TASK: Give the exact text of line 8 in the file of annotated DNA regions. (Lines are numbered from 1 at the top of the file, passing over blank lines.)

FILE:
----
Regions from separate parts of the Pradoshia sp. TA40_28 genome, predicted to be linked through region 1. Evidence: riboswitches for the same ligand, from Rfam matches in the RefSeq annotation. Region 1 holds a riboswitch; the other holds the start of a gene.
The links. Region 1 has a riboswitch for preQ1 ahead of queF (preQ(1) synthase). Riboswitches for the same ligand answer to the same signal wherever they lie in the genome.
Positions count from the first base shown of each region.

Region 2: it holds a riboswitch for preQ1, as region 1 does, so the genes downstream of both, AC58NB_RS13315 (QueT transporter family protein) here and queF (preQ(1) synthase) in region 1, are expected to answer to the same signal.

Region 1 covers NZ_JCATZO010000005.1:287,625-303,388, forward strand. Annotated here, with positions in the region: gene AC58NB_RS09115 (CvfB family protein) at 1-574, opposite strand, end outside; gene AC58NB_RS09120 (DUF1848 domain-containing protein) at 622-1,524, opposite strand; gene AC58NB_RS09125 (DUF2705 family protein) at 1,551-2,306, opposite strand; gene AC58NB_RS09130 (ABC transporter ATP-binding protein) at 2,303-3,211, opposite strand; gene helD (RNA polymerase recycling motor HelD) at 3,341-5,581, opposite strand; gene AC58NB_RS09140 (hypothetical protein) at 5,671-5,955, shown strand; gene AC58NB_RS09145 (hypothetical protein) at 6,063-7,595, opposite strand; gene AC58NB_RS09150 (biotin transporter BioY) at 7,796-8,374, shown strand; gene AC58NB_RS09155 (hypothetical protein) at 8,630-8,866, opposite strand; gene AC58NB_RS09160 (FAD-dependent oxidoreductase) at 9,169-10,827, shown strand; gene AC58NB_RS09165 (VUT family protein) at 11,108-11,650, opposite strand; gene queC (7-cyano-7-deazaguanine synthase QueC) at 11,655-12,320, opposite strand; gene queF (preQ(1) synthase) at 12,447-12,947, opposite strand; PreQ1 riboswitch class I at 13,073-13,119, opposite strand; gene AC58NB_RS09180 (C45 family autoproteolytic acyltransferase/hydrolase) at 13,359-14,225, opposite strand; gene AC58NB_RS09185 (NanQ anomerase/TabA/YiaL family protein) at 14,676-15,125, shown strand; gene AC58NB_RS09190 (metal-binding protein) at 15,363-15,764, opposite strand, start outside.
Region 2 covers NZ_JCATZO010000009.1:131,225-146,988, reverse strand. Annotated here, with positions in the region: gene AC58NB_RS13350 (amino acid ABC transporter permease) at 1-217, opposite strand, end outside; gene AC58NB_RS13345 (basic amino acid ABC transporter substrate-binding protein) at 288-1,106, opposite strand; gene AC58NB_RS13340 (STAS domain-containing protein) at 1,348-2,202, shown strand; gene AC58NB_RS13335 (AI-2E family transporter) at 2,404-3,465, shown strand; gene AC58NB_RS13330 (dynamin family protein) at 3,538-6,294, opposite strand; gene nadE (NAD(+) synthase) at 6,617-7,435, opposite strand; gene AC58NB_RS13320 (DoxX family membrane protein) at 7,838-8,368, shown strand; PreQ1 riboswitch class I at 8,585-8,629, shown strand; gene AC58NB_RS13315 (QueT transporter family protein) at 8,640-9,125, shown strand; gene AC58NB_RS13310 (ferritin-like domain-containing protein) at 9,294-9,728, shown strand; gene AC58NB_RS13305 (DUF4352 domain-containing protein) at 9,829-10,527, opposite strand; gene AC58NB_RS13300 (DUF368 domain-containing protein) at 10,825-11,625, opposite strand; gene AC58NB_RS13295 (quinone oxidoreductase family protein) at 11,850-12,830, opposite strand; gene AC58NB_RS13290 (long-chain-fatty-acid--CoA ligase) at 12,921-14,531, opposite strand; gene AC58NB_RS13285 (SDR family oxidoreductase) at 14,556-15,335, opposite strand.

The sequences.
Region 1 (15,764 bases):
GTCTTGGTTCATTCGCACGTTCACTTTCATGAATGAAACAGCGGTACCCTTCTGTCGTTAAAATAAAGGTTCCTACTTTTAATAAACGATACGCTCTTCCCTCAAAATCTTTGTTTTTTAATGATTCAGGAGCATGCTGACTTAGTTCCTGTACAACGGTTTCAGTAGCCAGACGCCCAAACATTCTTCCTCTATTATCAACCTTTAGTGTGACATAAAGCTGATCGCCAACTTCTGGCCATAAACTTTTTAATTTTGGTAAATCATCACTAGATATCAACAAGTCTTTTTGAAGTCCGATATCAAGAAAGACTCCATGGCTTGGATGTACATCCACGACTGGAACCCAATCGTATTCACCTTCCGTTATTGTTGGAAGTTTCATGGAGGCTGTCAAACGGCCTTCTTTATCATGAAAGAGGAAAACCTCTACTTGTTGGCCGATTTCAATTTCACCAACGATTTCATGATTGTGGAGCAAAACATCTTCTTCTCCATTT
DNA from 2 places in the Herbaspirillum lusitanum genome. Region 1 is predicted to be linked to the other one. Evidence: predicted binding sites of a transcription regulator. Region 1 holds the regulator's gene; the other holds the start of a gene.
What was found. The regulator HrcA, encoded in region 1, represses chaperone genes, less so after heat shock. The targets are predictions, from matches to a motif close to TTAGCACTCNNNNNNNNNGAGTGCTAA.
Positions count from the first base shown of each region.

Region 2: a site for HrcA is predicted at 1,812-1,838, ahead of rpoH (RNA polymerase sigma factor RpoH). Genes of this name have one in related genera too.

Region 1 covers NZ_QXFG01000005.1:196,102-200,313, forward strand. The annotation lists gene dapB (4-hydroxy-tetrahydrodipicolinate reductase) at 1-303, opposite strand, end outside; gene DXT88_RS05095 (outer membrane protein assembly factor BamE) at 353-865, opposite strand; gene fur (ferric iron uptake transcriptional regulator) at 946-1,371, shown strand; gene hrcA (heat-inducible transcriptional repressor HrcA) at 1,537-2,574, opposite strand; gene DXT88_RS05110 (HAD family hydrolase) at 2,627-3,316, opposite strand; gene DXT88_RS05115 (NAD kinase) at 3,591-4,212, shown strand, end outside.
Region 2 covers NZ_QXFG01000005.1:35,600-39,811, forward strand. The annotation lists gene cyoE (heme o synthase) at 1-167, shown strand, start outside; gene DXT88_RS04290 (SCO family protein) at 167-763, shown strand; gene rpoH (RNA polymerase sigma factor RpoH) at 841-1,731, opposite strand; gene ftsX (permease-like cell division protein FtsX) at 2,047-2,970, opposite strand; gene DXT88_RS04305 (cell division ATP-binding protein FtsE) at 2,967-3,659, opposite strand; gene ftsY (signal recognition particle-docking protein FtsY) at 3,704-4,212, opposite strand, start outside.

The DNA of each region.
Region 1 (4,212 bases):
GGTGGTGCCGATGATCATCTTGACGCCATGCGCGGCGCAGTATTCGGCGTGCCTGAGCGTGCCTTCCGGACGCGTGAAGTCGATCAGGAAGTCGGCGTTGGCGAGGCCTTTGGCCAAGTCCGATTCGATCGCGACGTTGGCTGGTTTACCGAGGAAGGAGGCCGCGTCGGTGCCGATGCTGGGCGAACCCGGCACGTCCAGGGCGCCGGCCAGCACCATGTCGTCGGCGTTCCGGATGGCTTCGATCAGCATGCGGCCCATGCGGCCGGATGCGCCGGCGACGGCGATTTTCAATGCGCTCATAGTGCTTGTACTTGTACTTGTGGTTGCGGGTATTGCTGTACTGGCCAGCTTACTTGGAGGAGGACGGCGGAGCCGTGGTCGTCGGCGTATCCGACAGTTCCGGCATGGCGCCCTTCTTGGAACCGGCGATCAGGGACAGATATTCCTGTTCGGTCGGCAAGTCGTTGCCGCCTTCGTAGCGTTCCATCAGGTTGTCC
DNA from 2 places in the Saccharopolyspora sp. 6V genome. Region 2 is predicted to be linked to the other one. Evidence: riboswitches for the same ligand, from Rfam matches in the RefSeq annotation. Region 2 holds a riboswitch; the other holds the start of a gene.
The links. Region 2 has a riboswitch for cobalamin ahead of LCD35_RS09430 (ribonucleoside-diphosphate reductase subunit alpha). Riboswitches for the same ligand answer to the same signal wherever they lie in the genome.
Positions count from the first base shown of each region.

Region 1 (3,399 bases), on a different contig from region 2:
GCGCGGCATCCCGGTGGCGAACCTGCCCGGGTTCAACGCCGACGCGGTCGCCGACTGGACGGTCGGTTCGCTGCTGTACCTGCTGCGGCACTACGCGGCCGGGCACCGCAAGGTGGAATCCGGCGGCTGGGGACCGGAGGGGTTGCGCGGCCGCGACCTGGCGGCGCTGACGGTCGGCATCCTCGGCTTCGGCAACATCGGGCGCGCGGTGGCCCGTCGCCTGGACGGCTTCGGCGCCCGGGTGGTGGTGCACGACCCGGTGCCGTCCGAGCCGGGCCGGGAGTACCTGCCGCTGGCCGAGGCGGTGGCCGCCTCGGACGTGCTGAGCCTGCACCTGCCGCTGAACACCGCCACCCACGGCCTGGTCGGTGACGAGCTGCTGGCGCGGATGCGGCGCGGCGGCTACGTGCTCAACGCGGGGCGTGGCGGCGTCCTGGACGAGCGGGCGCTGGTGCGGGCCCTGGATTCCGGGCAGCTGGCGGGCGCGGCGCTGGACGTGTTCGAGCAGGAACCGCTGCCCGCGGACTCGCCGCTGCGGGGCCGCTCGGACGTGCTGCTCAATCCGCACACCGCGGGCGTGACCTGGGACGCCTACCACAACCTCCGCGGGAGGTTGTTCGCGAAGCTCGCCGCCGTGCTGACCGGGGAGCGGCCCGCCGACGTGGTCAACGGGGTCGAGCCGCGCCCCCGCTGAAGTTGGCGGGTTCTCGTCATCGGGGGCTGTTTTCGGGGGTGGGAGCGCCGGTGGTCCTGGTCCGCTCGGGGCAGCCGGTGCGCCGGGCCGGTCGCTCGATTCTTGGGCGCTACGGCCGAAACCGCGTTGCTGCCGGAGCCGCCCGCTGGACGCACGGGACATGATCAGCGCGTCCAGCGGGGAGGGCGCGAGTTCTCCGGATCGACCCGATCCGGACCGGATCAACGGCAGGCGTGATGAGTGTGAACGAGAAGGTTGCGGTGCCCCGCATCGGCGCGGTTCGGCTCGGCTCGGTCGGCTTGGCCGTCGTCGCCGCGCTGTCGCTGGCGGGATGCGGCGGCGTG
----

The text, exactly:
Region 1 (15,764 bases):